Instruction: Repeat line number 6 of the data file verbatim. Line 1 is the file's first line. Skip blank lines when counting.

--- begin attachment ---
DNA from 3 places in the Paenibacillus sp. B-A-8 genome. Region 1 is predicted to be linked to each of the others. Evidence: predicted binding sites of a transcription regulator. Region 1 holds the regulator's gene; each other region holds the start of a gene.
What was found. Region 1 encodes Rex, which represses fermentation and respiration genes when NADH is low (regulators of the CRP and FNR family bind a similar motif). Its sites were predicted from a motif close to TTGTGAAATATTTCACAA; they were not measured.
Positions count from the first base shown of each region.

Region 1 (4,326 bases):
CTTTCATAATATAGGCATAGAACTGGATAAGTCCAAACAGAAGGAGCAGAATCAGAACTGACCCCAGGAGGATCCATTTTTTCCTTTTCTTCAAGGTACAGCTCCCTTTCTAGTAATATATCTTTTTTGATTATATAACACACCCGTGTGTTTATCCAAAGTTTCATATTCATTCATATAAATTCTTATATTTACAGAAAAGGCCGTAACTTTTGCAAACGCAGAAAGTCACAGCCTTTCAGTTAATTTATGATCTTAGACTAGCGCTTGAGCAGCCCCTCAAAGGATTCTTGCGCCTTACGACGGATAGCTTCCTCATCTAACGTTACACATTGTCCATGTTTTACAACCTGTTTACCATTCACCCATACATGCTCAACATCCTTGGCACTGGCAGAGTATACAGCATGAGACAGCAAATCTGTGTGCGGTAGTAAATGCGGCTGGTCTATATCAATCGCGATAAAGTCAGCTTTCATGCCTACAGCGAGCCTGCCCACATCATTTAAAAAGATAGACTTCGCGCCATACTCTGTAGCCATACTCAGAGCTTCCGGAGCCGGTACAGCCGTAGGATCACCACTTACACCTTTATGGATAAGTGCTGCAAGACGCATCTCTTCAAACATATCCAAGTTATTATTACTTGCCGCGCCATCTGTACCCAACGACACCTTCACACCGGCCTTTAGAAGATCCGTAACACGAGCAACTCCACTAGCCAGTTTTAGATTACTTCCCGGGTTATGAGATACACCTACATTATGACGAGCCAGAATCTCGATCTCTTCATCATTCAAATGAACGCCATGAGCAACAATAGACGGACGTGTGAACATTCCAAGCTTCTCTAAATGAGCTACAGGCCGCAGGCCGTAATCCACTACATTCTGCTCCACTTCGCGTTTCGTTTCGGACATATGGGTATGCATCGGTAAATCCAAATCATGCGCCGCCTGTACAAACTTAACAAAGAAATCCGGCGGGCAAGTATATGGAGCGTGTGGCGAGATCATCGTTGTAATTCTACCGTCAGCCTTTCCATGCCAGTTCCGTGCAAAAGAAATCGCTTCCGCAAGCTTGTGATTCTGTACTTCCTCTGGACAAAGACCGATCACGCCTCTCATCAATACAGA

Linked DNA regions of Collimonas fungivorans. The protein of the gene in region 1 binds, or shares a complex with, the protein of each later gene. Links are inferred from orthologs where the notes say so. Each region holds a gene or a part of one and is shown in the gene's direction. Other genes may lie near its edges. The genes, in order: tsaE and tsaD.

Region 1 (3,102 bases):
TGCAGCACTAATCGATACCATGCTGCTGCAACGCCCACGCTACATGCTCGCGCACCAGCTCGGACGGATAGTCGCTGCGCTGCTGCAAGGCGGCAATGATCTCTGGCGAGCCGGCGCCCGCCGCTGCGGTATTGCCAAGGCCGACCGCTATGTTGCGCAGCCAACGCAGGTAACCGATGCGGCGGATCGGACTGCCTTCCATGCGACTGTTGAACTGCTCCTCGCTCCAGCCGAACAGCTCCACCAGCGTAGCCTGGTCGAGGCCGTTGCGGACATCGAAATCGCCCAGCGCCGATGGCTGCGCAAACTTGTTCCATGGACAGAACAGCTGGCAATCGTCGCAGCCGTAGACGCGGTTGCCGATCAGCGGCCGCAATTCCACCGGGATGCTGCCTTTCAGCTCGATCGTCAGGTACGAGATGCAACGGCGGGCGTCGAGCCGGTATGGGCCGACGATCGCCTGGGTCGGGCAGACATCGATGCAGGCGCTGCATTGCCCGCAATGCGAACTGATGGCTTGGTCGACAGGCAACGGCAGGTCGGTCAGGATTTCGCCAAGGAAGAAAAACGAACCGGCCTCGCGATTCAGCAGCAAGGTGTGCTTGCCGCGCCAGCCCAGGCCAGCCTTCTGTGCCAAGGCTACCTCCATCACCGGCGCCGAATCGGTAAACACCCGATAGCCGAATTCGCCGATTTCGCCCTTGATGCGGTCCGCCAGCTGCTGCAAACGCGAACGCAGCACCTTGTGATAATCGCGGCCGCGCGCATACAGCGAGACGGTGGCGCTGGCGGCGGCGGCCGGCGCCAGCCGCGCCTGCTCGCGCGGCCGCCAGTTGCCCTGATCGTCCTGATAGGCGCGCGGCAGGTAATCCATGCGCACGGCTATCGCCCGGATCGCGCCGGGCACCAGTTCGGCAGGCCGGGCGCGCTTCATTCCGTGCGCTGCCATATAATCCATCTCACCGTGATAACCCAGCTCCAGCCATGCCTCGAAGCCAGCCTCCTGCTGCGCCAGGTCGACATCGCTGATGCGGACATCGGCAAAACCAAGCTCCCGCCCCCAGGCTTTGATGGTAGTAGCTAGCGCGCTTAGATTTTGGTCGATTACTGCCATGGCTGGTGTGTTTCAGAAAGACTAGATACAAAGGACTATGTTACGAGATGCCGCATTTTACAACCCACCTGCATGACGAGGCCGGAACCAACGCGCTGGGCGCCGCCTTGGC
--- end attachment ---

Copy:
Linked DNA regions of Collimonas fungivorans. The protein of the gene in region 1 binds, or shares a complex with, the protein of each later gene. Links are inferred from orthologs where the notes say so. Each region holds a gene or a part of one and is shown in the gene's direction. Other genes may lie near its edges. The genes, in order: tsaE and tsaD.